Morning Security Brief: States Provide More Mental Health Records, TSA Agents Head to London, and San Francisco Settles Lawsuit
States make more health records available for firearms background checks, TSA agents protect London airports, and a manager in San Francisco reaches a settlement with the city's emergency management department.
♦ The number of mental health records made available to the National Instant Criminal Background Check System (NICS) by states increased 800 percent from 2004 to 2011, according to a U.S. Government Accountability Office (GAO) report . The report was conducted to gauge the effectiveness of a law, which was passed after the Virginia Tech shootings. The shootings raised questions about how the gunman was able to purchase firearms given his history of mental illness and led to The NICS Improvement Amendments Act of 2007. The act provided incentives for states to make more mental health records available for use during firearms background checks. According to the GAO report, the large increase in records availability is due to the efforts of 12 states. The GAO urged the Department of Justice to release the best practices of these states to help other states better share records.
♦ Agents from the U.S. Transportation Security Administration (TSA) will be on hand in London to help during the Summer Olympic Games, which are due to start in 11 days. According to an MSNBC article , the TSA agents will be posted at U.K. airports to assist both U.S. and British carriers. The agents were requested after it became clear that there would be a shortage of contract security officers. Security is being ramped up at airports amid fears that the games will provide an attractive target for terrorists.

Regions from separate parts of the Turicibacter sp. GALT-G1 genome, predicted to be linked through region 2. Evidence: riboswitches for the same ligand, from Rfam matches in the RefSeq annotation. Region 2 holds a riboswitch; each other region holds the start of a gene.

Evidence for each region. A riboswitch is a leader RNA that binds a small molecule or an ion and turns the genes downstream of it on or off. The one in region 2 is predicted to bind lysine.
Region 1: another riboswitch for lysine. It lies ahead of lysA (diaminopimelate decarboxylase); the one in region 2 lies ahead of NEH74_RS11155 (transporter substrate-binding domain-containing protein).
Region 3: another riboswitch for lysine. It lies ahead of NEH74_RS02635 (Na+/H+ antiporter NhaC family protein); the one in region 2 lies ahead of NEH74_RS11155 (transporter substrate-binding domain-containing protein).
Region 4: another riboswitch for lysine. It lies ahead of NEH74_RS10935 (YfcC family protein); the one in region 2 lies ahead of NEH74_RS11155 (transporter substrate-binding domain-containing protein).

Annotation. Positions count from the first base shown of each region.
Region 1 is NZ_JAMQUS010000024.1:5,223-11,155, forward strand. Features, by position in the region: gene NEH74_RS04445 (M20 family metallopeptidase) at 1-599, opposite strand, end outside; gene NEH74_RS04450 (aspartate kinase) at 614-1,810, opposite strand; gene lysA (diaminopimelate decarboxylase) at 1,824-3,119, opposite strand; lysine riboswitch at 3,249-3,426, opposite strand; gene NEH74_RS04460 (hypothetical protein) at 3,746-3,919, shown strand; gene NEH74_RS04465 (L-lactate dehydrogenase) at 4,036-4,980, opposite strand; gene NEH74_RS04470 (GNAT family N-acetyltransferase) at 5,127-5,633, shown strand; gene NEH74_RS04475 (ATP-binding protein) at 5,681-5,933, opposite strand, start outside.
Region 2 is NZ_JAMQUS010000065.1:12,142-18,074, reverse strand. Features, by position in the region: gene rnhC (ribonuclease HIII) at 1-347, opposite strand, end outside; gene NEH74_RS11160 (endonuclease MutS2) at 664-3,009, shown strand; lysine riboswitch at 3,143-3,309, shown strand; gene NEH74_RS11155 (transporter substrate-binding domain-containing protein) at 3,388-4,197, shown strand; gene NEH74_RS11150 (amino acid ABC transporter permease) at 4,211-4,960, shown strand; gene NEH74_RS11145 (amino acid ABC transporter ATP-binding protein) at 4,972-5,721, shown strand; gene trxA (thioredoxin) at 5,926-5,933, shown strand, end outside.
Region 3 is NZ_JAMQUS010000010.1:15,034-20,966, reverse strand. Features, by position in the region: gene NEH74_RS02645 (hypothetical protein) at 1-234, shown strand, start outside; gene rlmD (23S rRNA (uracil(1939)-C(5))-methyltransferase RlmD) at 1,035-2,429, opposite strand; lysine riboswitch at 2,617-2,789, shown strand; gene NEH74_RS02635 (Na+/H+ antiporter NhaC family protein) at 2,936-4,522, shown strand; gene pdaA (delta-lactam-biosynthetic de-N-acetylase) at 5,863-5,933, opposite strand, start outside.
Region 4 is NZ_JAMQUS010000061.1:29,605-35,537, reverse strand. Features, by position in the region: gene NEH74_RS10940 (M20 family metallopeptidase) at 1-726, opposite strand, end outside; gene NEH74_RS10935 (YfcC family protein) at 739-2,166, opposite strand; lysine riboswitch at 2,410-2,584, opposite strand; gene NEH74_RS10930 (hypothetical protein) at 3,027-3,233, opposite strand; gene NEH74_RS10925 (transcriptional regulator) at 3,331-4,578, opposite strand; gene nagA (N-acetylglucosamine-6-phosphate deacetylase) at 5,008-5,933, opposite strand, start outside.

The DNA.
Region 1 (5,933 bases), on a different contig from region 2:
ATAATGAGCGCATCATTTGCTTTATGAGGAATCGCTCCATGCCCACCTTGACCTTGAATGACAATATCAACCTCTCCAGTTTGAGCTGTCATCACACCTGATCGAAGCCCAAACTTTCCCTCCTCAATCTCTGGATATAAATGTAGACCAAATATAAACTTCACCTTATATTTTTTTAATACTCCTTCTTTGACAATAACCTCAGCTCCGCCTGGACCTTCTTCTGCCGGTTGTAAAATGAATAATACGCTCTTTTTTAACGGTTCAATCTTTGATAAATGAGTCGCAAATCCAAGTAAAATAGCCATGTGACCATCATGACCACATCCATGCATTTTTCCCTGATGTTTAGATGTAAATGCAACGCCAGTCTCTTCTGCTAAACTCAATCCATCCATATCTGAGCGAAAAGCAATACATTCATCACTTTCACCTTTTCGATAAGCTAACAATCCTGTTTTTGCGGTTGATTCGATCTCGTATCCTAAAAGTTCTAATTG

♦ According to the San Francisco Examiner , a $762,000 settlement has been reached between the city’s Department of Emergency Management and one of the department’s managers. The manager claimed that the department tolerated an environment of misconduct and misuse of city funds. The manager reported incidents varying in seriousness from employees who spent the day chatting and throwing parties to phony stolen vehicle reports and failure to protect sensitive information. When the manager complained about these issues, her supervisors retaliated. The manager’s private e-mail account was accessed and private e-mails disseminated. A jury found that the city retaliated and harassed the manager and that the city violated the Stored Communications Act when it accessed her personal e-mail.